Category: Wireless 101
We get a ton of search engine inquiries every day. Many of them are the same, but a few are not common.
This is our Grab Bag, Part One. Or in other words, a little bit of everything. And it’s all from YOU, our readers and visitors.
People often come to our site looking for ways to get out of their contracts without fees, get an upgrade early, or remove a required data plan. It’s become very common as of late, we’re sure in part because of the economy. Still, there are always people out there trying to find a way around the rules, justified or not. Let us address these, shall we?
Your phone is on its last leg, but that’s okay because your upgrade eligibility date is today. You know because you just checked last month. You go down to the store to pick up that new phone you’ve had your eye on, but when you get there something has changed. The store rep advises you that you’re not eligible for another two months.
“There must be some mistake, I just checked last month and I’m eligible as of today.”
Almost every one signs them, virtually no one reads them. That’s right, contracts. Many people think that they’re agreeing to have service with their carrier for two years and their carrier is agreeing to provide them with service for 2 years. A glance over your contract will tell you that your carrier is actually agreeing to very little. You’re agreeing to a lot.
Although you may not see it mentioned in the agreement itself, the main thing you get out of the contract is subsidized pricing on a phone.
So what did you agree to? What did your carrier agree to for that matter?
Read on to get the less-boring-almost-as-good-as-reading-the-real-thing overview of the main points of the standard wireless customer agreement.
We’ve talked at length about contracts, discounts, upgrades, and phone pricing until we got blue in the face. But there’s one phrase in this business that we have yet to spend much time on: the “free” upgrade.
Some time ago, we helped you understand your battery - how it works, how to charge it, and how to make it last longer. A question we see from time to time concerns the other side of things: the charger.
Come along as we take a quick trip through the world of chargers.
If you’ve followed our articles here at PhoneCan, you might see that we have a thing or two to say about contracts. In fact, some might say we’re talking about them too much, that we should be talking about important things, like iPhone rumors, telling you which carrier is best, and how to brew the perfect cup of coffee.. well, maybe not that last part.
The reason we spend so much time talking about Contracts is that it’s something that we hear about everyday. Customer want to upgrade, but they already used their upgrade and carriers are trying to “punish” them by making them pay “retail.” or a customer wants to know why the phone they bought just a few months ago is already obsolete.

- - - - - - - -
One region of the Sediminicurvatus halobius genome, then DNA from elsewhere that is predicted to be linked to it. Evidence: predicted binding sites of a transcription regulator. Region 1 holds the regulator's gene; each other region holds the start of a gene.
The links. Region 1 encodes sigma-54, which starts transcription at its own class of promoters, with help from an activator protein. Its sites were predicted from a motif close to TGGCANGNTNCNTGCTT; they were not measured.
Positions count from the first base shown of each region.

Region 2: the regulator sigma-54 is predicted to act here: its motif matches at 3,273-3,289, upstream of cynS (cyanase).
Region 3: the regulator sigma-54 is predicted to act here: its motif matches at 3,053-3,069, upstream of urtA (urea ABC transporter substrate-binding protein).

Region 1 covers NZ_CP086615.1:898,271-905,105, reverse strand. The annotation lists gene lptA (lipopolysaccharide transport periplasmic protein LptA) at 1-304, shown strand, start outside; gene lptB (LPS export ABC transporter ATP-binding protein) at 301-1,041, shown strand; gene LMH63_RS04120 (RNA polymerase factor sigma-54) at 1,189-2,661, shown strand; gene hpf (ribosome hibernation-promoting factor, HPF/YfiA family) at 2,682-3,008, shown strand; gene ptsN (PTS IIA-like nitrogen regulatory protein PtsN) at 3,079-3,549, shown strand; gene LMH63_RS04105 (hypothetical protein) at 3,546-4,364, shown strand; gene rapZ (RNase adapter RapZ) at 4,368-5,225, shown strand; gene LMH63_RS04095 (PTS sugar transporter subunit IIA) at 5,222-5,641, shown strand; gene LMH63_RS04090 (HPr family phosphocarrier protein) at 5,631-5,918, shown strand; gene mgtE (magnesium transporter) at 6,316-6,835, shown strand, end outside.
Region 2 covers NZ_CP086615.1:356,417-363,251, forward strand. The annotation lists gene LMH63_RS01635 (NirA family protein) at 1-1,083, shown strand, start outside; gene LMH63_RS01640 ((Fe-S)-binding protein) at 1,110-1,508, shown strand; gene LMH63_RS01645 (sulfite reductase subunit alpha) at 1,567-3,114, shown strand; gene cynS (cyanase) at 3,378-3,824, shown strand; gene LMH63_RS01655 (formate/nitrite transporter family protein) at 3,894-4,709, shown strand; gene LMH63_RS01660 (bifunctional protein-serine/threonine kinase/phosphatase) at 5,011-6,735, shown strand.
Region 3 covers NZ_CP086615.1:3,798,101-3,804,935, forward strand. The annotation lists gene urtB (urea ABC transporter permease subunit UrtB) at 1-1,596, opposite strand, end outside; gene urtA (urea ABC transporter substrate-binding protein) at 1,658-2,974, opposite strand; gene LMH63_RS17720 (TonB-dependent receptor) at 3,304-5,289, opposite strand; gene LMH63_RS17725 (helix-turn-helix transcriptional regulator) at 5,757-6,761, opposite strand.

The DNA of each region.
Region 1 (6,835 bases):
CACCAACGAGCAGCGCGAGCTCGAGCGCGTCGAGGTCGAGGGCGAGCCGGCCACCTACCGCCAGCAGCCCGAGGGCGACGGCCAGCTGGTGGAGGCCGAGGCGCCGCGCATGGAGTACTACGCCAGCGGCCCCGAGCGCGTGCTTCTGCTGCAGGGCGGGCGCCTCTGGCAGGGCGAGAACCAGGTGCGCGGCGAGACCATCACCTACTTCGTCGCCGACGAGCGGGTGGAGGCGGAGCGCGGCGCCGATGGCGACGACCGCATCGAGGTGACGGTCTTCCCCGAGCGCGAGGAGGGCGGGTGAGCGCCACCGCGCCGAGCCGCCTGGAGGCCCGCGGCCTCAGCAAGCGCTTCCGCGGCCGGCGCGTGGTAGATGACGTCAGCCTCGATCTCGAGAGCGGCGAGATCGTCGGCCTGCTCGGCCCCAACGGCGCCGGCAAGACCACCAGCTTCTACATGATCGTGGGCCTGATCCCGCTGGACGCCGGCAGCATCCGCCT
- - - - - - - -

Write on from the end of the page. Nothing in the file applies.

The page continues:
We also believe that contracts are the single largest thing holding back true innovation and pro-consumer change from the US cellphone market. Carrier’s need to change, but before they do we as consumers need to show them that we’re ready for it.
What I’m talking about is our addiction to the term “Free.” We want Free phones, cheap (or free) services, Free accessories, and when we get what we want, we complain about something else.. We complain about only getting to buy a new phone every two years, or how when something breaks we get a used device, or how certain phones REQUIRE features we might not want, like unlimited data.
But nothing is ever free, not really. Sure, you might not pay anything up front for a phone, but you’re paying for the service to use that phone. You might even be paying for services you wouldn’t pay for otherwise to get the phone at that price (some retailers offer steeper discounts if you purchase on a higher value plan). Maybe your paying by giving up the ability to fully customize that phone, or accepting one jammed full of bloatware you can’t remove. Nothing is ever free, so why are carrier’s so quick to offer us “free” phones?
If you own an unlocked GSM phone it can generally be used on any GSM carrier. If you have an unlocked “world phone” and travel out of country you can use a prepaid SIM and avoid costly roaming fees. You may also be able to use your existing phone when switching carriers; this could save you money and possibly even help you avoid entering into a contract.
Using your phone on a different provider isn’t quite as easy as throwing another carrier’s SIM into your phone. While GSM technology is standardized- the bands that cell phone carriers own licenses to are not. Also if your phone is branded with the name of a service provider it is most likely “subsidy locked” to that carrier. So if you’re up for the challenge, read on to learn how to find out what bands your phone supports and how to get your device unlocked whether your carrier is ready to provide you with the code or not.
Everyone hates them, but most people sign them: contracts. And in the wireless business, contracts are part of standard everyday business for most service providers. Prepay plans aren’t always what they seem - there’s often a sacrifice to be made for not signing a contract. Carriers give few incentives for going without a contract (even though more money can be made on non-contract plans). And we haven’t even talked about phone discounts yet!
How did we get into this mess? Is there a way out?
Come with us as we explore the past, present, and future of those stinkin’ phone contracts, and why you really CAN do without them.